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Sodium, 00Na
Appearancesilvery white metallic
Standard atomic weight Ar°(Na)
Sodium in the periodic table
Hydrogen Helium
Lithium Beryllium Boron Carbon Nitrogen Oxygen Fluorine Neon
Sodium Magnesium Aluminium Silicon Phosphorus Sulfur Chlorine Argon
Potassium Calcium Scandium Titanium Vanadium Chromium Manganese Iron Cobalt Nickel Copper Zinc Gallium Germanium Arsenic Selenium Bromine Krypton
Rubidium Strontium Yttrium Zirconium Niobium Molybdenum Technetium Ruthenium Rhodium Palladium Silver Cadmium Indium Tin Antimony Tellurium Iodine Xenon
Caesium Barium Lanthanum Cerium Praseodymium Neodymium Promethium Samarium Europium Gadolinium Terbium Dysprosium Holmium Erbium Thulium Ytterbium Lutetium Hafnium Tantalum Tungsten Rhenium Osmium Iridium Platinum Gold Mercury (element) Thallium Lead Bismuth Polonium Astatine Radon
Francium Radium Actinium Thorium Protactinium Uranium Neptunium Plutonium Americium Curium Berkelium Californium Einsteinium Fermium Mendelevium Nobelium Lawrencium Rutherfordium Dubnium Seaborgium Bohrium Hassium Meitnerium Darmstadtium Roentgenium Copernicium Nihonium Flerovium Moscovium Livermorium Tennessine Oganesson


Groupgroup 1: hydrogen and alkali metals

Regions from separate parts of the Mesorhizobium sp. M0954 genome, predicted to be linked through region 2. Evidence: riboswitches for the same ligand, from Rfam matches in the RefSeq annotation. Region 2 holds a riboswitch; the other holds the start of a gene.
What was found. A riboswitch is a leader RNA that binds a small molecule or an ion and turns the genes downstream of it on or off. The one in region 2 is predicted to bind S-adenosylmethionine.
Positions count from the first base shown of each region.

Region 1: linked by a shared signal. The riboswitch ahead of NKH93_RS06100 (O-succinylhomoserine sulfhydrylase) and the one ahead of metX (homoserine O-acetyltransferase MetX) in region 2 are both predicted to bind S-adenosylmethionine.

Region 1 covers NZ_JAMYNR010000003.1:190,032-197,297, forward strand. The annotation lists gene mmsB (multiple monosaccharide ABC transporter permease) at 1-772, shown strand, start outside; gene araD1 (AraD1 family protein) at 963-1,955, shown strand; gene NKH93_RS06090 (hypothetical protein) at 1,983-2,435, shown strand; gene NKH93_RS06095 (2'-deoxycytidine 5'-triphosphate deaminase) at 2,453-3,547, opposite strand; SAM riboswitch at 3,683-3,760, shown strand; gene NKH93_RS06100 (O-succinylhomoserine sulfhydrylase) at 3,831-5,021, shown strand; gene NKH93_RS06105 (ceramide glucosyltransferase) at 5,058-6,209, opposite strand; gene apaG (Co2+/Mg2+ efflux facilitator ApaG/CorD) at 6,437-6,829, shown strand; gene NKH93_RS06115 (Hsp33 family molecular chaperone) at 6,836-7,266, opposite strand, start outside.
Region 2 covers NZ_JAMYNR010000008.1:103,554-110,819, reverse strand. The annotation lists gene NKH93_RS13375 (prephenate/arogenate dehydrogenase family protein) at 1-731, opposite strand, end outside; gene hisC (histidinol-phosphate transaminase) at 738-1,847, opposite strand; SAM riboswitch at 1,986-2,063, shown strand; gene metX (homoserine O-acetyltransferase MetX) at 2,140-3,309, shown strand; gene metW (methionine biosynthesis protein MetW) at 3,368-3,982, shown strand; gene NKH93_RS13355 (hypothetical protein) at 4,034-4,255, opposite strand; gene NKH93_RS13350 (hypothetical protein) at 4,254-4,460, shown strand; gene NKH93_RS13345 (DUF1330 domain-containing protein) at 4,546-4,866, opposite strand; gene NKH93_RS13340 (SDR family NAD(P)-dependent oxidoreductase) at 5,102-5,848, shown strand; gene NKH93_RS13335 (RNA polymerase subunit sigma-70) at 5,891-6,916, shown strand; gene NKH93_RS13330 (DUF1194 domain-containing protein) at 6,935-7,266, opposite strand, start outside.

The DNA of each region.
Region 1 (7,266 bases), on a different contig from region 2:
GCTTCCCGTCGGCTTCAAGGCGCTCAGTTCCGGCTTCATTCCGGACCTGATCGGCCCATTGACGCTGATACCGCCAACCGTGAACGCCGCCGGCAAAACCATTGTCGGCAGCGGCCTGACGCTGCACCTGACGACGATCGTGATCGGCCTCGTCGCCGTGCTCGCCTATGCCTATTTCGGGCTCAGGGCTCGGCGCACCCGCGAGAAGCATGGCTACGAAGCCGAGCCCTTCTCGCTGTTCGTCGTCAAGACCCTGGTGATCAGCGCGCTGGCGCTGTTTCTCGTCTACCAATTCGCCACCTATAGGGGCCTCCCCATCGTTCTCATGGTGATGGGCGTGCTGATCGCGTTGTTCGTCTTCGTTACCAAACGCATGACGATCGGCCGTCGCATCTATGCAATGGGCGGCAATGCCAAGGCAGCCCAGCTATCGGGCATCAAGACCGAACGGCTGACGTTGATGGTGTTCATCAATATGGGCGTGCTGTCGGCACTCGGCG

Periodperiod 3
Block  s-block
Electron configuration[Ne] 3s1
Electrons per shell2, 8, 1
Physical properties
Phase at STPsolid
Melting point370.944 K ​(97.794 °C, ​208.029 °F)
Boiling point1156.090 K ​(882.940 °C, ​1621.292 °F)
Density (near r.t.)0.968 g/cm3
when liquid (at m.p.)0.927 g/cm3
Critical point2573 K, 35 MPa (extrapolated)
Heat of fusion2.60 kJ/mol
Heat of vaporization97.42 kJ/mol
Molar heat capacity28.230 J/(mol·K)
Vapor pressure
P (Pa) 1 10 100 1 k 10 k 100 k
at T (K) 554 617 697 802 946 1153
Atomic properties
Oxidation states−1, 0,[2] +1 (a strongly basic oxide)
ElectronegativityPauling scale: 0.93
Ionization energies
  • 1st: 495.8 kJ/mol
  • 2nd: 4562 kJ/mol
  • 3rd: 6910.3 kJ/mol
  • (more)
Atomic radiusempirical: 186 pm
Covalent radius166±9 pm
Van der Waals radius227 pm
Color lines in a spectral range
Spectral lines of sodium
Other properties
Natural occurrenceprimordial
Crystal structurebody-centered cubic (bcc)
Body-centered cubic crystal structure for sodium
Speed of sound thin rod3200 m/s (at 20 °C)
Thermal expansion71 µm/(m⋅K) (at 25 °C)
Thermal conductivity142 W/(m⋅K)
Electrical resistivity47.7 nΩ⋅m (at 20 °C)
Magnetic orderingparamagnetic[3]
Molar magnetic susceptibility+16.0·10−6 cm3/mol (298 K)[4]
Young's modulus10 GPa
Shear modulus3.3 GPa
Bulk modulus6.3 GPa
Mohs hardness0.5
Brinell hardness0.69 MPa
CAS Number7440-23-5
Discovery and first isolationHumphry Davy (1807)
Symbol"Na": from New Latin natrium, coined from German Natron, 'natron'
Isotopes of sodium
Main isotopes[5] Decay
abun­dance half-life (t1/2) mode pro­duct
22Na trace 2.6019 y β+ 22Ne
23Na 100% stable
24Na trace 14.9560 h β 24Mg
 Category: Sodium
| references
Sodium pellets in a container

Sodium is a chemical element with an atomic number of 11. Its symbol is Na (from its Latin name natrium). It is an alkali metal. Although sodium has many isotopes, most decay in a short time. Because of this, all sodium in nature (mainly found in seawater) is of the isotope 11Na23. The atomic mass of sodium is 22.9898.

Properties[change | change source]